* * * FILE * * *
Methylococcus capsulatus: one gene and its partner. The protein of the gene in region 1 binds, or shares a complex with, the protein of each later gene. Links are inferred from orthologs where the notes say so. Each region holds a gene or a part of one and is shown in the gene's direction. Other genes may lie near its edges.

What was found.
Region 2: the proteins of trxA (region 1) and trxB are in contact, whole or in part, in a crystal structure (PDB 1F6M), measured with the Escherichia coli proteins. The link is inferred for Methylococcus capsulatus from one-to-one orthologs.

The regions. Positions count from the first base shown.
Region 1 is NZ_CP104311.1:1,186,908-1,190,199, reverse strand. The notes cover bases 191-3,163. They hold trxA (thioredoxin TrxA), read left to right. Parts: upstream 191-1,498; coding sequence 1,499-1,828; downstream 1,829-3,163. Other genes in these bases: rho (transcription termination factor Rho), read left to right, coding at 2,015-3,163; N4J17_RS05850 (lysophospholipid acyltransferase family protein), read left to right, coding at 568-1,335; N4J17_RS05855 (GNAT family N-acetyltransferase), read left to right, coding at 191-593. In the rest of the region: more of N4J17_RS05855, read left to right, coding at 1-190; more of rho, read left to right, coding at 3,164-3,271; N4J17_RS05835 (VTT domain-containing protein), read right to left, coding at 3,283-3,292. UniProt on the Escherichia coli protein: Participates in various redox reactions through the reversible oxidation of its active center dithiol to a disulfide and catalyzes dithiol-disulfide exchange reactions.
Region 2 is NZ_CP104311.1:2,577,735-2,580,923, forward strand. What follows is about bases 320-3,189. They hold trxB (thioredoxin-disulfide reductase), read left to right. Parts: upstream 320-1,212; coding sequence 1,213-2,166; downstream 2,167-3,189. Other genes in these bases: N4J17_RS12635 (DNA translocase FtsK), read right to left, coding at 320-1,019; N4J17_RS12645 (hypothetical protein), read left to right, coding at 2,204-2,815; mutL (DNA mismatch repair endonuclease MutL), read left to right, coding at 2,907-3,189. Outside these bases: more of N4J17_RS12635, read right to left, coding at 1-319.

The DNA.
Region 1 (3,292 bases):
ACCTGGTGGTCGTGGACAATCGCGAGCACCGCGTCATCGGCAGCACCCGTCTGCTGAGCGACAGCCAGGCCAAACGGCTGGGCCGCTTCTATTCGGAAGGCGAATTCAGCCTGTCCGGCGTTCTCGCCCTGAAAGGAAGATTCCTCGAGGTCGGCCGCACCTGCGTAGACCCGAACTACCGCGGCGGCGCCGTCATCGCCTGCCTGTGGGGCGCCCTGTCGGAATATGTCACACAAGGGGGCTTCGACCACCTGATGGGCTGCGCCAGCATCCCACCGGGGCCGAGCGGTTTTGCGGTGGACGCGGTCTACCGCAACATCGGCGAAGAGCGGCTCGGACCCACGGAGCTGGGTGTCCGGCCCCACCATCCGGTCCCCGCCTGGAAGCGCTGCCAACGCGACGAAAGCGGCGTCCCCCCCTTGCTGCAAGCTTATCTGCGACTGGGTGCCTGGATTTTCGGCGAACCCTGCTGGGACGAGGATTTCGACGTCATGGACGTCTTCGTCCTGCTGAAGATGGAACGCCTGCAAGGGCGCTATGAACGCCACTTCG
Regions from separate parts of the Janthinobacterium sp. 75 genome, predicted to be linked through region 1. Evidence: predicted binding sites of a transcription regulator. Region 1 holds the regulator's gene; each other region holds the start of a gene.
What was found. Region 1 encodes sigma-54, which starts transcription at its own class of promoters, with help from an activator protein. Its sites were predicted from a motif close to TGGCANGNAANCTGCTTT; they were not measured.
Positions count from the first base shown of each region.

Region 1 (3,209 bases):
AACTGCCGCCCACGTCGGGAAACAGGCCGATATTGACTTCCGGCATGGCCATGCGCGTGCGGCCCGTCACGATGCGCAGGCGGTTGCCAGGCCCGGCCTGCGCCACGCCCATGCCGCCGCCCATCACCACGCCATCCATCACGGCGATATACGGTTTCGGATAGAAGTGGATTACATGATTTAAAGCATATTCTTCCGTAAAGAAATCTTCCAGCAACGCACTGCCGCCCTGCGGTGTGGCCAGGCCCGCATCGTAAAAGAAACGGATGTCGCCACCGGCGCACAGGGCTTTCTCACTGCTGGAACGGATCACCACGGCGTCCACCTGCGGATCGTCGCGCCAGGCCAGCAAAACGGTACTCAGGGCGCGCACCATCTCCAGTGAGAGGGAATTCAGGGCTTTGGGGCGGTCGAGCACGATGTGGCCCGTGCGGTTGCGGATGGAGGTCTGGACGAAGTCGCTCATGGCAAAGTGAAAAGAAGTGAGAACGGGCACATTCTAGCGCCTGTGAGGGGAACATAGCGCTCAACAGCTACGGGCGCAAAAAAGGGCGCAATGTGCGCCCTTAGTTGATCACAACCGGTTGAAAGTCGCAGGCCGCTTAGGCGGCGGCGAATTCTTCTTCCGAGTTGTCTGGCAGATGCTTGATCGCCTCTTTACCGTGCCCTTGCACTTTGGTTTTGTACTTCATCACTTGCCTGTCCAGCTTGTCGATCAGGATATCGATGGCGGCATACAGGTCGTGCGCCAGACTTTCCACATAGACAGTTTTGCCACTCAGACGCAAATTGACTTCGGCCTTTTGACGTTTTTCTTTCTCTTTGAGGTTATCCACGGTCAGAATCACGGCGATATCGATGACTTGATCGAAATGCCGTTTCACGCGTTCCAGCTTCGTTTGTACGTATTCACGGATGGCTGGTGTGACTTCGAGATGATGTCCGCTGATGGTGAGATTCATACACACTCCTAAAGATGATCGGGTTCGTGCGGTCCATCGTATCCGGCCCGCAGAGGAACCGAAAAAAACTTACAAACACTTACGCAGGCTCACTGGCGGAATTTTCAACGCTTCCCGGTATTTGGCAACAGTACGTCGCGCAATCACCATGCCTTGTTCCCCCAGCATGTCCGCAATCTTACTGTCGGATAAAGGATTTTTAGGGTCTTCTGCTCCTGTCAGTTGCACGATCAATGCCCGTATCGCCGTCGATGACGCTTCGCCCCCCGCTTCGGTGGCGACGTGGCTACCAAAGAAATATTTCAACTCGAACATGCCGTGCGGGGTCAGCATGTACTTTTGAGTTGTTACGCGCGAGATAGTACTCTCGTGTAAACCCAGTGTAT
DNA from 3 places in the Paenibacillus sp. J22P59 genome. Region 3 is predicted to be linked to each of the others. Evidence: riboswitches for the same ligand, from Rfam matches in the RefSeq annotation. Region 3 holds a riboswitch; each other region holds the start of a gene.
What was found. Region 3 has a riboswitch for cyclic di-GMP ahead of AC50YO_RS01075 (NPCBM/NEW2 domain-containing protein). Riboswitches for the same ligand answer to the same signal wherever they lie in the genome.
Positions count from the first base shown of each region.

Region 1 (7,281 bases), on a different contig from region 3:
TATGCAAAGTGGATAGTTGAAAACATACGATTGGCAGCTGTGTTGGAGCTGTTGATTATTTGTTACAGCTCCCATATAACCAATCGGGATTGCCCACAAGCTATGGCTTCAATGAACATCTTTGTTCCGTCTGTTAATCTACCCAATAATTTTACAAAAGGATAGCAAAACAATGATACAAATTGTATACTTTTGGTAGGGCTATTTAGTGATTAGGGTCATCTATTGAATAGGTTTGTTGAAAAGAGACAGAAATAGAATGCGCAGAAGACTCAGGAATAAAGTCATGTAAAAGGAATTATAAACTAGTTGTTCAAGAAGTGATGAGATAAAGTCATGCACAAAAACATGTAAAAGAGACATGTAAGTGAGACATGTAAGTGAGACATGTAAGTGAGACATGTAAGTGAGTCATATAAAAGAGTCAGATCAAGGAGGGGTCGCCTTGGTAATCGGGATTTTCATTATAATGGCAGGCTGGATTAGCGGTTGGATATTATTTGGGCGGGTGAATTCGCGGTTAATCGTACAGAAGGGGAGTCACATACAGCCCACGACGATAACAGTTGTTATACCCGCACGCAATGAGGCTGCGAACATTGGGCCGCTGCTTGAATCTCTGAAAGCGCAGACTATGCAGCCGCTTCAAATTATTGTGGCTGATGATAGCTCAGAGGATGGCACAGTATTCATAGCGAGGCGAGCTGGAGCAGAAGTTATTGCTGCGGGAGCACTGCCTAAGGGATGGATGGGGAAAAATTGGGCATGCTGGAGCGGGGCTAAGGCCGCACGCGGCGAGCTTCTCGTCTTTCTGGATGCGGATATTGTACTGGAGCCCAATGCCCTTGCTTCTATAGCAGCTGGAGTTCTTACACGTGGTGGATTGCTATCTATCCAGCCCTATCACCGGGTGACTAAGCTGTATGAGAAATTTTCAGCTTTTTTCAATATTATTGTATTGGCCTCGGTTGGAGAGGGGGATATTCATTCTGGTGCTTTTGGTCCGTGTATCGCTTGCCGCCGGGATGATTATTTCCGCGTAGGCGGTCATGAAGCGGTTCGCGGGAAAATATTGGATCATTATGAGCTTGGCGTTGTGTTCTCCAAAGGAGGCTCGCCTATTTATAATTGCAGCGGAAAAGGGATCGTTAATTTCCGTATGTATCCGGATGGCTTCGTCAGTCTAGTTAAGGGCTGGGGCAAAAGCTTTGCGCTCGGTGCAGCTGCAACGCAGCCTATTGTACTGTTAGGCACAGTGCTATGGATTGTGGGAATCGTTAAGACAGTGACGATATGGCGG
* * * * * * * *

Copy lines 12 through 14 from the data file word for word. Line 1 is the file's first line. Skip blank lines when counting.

Positions count from the first base shown of each region.

Region 1 (3,209 bases):
AACTGCCGCCCACGTCGGGAAACAGGCCGATATTGACTTCCGGCATGGCCATGCGCGTGCGGCCCGTCACGATGCGCAGGCGGTTGCCAGGCCCGGCCTGCGCCACGCCCATGCCGCCGCCCATCACCACGCCATCCATCACGGCGATATACGGTTTCGGATAGAAGTGGATTACATGATTTAAAGCATATTCTTCCGTAAAGAAATCTTCCAGCAACGCACTGCCGCCCTGCGGTGTGGCCAGGCCCGCATCGTAAAAGAAACGGATGTCGCCACCGGCGCACAGGGCTTTCTCACTGCTGGAACGGATCACCACGGCGTCCACCTGCGGATCGTCGCGCCAGGCCAGCAAAACGGTACTCAGGGCGCGCACCATCTCCAGTGAGAGGGAATTCAGGGCTTTGGGGCGGTCGAGCACGATGTGGCCCGTGCGGTTGCGGATGGAGGTCTGGACGAAGTCGCTCATGGCAAAGTGAAAAGAAGTGAGAACGGGCACATTCTAGCGCCTGTGAGGGGAACATAGCGCTCAACAGCTACGGGCGCAAAAAAGGGCGCAATGTGCGCCCTTAGTTGATCACAACCGGTTGAAAGTCGCAGGCCGCTTAGGCGGCGGCGAATTCTTCTTCCGAGTTGTCTGGCAGATGCTTGATCGCCTCTTTACCGTGCCCTTGCACTTTGGTTTTGTACTTCATCACTTGCCTGTCCAGCTTGTCGATCAGGATATCGATGGCGGCATACAGGTCGTGCGCCAGACTTTCCACATAGACAGTTTTGCCACTCAGACGCAAATTGACTTCGGCCTTTTGACGTTTTTCTTTCTCTTTGAGGTTATCCACGGTCAGAATCACGGCGATATCGATGACTTGATCGAAATGCCGTTTCACGCGTTCCAGCTTCGTTTGTACGTATTCACGGATGGCTGGTGTGACTTCGAGATGATGTCCGCTGATGGTGAGATTCATACACACTCCTAAAGATGATCGGGTTCGTGCGGTCCATCGTATCCGGCCCGCAGAGGAACCGAAAAAAACTTACAAACACTTACGCAGGCTCACTGGCGGAATTTTCAACGCTTCCCGGTATTTGGCAACAGTACGTCGCGCAATCACCATGCCTTGTTCCCCCAGCATGTCCGCAATCTTACTGTCGGATAAAGGATTTTTAGGGTCTTCTGCTCCTGTCAGTTGCACGATCAATGCCCGTATCGCCGTCGATGACGCTTCGCCCCCCGCTTCGGTGGCGACGTGGCTACCAAAGAAATATTTCAACTCGAACATGCCGTGCGGGGTCAGCATGTACTTTTGAGTTGTTACGCGCGAGATAGTACTCTCGTGTAAACCCAGTGTAT